Stacy Carolin

Postdoctoral researcher, Lecturer
B.S. EAS 2008
last name: 
first name: 
University of Oxford, Worcester College, Department of Earth Sciences
current location: 
Oxford, England
What is your favorite part of your current position: 
My favorite part of my current position is the flexibility to pursue my own research interests and the additional opportunities I have to teach. For the past 2+ years I have been developing a research project outside the realm of my Ph.D. thesis (what my current grant is funding), while continuing to pursue unanswered questions stemming from my thesis through successful small fund proposals. I have also had the opportunity to connect with a large group of undergraduates through small-group tutorials, larger class-size lectures, and acting as advisor for individual Master thesis projects. Day-to-day life includes lab work, writing proposals, analyzing data, meeting with students, teaching classes, peer-reviewing articles, drafting papers, and of course assisting with instrument maintenance (often the most head-banging activity of all but what I find the most fun!).
How did your EAS education prepare you for your current job?: 
EAS education, particularly the graduate classes, provided most of the foundational knowledge that I use in my everyday scientific investigations. I have all my course notes in Dropbox folders ready to access, as well as multiple textbooks from my EAS degree sitting on my office shelf here in Oxford. The book that I find myself opening most is “Matlab recipes for Earth Science”, as well as the texts and powerpoint slides from Kim Cobb’s stable and radiogenic isotope class— more recently to use to advise my own students on their Masters projects.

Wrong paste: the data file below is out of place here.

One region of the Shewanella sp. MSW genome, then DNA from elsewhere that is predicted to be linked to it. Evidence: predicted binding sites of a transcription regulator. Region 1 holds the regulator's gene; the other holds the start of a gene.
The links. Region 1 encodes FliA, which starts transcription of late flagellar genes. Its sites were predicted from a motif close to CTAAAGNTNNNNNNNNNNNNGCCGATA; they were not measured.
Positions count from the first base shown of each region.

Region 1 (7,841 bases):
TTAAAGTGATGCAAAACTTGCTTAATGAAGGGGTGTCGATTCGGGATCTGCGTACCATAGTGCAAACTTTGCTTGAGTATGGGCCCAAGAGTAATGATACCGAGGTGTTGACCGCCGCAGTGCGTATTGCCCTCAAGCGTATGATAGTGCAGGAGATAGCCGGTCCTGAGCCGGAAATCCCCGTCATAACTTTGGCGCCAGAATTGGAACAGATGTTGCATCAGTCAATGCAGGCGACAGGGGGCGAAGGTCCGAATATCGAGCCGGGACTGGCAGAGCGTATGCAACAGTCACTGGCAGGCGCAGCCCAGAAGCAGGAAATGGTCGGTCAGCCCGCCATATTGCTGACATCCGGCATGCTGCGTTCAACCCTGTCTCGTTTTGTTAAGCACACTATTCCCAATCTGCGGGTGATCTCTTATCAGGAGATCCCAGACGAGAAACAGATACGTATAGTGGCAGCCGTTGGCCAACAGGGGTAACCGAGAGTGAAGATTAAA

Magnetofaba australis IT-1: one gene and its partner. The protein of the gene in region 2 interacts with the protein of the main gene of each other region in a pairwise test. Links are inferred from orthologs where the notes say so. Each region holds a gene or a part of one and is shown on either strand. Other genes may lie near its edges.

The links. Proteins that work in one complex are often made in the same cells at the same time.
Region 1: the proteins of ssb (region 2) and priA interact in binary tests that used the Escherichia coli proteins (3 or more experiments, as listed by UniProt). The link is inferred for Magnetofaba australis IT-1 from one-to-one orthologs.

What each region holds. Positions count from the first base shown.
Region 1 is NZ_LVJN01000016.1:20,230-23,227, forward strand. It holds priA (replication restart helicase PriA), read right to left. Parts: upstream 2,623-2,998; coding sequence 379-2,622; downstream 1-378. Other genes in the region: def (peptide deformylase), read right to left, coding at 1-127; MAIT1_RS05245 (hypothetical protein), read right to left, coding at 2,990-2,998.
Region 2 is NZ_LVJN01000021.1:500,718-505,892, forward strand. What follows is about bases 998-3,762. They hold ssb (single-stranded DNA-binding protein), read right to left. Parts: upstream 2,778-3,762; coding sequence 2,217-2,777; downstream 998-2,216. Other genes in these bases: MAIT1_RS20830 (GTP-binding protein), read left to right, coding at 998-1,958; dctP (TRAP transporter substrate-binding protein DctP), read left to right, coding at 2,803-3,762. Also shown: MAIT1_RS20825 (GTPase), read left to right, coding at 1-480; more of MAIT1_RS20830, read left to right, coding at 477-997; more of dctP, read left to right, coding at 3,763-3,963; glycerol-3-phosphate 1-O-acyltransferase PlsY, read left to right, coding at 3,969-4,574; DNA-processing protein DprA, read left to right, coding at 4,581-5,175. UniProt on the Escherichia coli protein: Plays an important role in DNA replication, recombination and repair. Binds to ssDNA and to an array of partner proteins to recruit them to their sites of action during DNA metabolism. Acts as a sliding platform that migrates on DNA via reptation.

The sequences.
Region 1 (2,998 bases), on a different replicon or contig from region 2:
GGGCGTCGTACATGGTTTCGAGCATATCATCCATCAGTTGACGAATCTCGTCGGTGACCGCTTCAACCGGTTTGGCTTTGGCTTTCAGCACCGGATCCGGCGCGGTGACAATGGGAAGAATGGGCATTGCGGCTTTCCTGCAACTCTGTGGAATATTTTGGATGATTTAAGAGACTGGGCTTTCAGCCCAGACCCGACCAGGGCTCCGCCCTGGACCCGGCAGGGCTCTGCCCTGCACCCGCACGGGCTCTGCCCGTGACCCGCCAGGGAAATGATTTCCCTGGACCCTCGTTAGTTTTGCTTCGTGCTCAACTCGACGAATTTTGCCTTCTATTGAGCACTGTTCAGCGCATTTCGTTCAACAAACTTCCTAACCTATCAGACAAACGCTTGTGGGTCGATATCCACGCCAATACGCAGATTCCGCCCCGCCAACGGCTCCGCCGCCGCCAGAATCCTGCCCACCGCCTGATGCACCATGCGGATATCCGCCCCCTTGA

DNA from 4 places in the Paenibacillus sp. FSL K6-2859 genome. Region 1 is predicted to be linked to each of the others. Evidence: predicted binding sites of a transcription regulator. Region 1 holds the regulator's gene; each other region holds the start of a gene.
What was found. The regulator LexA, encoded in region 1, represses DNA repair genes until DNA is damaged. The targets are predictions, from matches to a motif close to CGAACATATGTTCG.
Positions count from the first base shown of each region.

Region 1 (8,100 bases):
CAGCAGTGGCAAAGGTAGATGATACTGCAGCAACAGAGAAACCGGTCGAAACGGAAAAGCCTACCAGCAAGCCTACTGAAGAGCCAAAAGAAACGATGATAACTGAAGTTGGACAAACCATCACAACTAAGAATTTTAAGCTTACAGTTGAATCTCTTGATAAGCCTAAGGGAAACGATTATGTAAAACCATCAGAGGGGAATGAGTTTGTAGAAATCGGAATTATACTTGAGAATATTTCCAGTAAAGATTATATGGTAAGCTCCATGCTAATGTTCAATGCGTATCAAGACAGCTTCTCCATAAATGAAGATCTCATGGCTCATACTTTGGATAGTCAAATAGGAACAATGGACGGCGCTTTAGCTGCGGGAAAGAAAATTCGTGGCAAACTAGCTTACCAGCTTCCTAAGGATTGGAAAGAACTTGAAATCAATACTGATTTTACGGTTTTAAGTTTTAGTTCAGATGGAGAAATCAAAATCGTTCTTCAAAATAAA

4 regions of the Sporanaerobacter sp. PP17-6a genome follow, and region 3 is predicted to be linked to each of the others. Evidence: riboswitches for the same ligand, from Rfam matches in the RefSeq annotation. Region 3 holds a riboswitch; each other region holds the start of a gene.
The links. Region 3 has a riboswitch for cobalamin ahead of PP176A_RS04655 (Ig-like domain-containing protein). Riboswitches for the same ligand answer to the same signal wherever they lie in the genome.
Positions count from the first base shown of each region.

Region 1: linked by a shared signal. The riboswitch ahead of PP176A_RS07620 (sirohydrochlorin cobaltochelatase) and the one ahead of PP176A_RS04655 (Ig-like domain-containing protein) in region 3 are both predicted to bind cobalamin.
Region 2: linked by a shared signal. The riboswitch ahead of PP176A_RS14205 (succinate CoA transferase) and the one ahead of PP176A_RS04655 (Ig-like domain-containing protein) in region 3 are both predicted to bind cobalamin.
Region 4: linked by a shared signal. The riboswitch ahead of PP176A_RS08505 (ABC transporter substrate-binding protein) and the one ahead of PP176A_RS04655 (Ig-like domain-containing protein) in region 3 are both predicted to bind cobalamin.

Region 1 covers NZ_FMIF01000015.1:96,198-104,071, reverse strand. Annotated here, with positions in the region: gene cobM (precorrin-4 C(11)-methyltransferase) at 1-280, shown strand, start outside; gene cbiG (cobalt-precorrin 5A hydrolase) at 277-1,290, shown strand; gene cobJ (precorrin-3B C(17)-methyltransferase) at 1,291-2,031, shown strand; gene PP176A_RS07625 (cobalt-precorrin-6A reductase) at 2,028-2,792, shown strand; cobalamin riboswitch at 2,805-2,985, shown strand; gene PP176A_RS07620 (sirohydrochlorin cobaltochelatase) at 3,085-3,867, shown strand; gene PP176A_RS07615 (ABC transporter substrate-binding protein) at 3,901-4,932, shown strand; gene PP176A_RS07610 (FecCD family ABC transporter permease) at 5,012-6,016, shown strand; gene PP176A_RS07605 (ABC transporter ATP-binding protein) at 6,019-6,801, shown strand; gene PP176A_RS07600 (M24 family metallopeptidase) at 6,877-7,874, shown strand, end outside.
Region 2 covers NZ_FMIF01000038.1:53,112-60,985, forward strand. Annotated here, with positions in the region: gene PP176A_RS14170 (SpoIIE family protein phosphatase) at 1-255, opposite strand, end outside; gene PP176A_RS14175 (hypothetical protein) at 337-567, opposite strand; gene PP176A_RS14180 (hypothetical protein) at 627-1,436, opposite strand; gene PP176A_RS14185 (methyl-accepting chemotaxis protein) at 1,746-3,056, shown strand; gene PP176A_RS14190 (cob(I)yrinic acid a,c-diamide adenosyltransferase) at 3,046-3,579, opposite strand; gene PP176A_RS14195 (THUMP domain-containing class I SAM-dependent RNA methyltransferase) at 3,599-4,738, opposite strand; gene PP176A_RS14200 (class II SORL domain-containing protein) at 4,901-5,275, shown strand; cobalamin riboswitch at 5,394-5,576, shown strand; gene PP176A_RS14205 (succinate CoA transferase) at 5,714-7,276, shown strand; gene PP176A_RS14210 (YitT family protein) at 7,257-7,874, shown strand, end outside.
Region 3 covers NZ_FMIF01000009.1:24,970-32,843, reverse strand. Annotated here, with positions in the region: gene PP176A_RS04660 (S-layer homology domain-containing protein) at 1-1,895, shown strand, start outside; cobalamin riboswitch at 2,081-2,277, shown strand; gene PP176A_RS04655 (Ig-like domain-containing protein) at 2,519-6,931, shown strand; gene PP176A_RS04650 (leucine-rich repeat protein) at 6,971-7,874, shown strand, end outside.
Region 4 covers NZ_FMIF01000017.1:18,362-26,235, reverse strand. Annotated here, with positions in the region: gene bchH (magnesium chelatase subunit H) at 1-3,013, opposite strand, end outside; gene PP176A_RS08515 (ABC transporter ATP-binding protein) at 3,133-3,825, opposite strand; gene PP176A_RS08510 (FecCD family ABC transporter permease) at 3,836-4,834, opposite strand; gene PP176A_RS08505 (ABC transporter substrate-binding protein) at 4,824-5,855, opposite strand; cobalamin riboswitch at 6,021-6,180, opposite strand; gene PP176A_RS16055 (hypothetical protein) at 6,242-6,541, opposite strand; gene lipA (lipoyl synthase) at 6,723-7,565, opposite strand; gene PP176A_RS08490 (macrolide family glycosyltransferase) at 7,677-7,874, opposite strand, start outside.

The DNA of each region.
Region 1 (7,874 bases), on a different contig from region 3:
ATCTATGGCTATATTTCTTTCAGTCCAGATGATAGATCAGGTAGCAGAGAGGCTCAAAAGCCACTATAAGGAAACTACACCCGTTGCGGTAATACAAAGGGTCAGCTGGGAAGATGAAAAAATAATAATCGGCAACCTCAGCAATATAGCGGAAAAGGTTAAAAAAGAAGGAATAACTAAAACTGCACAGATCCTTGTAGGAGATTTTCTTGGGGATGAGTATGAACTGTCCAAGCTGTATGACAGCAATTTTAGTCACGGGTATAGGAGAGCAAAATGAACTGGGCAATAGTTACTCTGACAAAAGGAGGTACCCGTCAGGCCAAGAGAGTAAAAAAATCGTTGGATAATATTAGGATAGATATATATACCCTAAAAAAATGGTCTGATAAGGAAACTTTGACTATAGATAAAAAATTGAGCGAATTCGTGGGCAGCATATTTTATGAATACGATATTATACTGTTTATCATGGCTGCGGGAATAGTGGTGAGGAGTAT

What do you wish you had known as an EAS undergraduate in order to land the job of your dreams?: 
If you plan to go on to graduate school and pursue an academic career, the most important thing you can do as an undergraduate is demonstrate your potential in a research setting— take advantage of the many undergraduate research opportunities available to you, either in EAS or another department. If you plan on going into industry, pursue opportunities as an intern (or if possible paid position) with a company/government agency/non-profit with work similar to your interests. Engineering courses as electives may also be a helpful addition. Following my BS degree in EAS I gained a position as a “Project Engineer” working in a small private consulting firm with expertise in air permitting. My name had been passed to the manager/owner of the company from my supervisor at a non-profit environmental organization I volunteered at in the afternoons a few days a week during my senior year.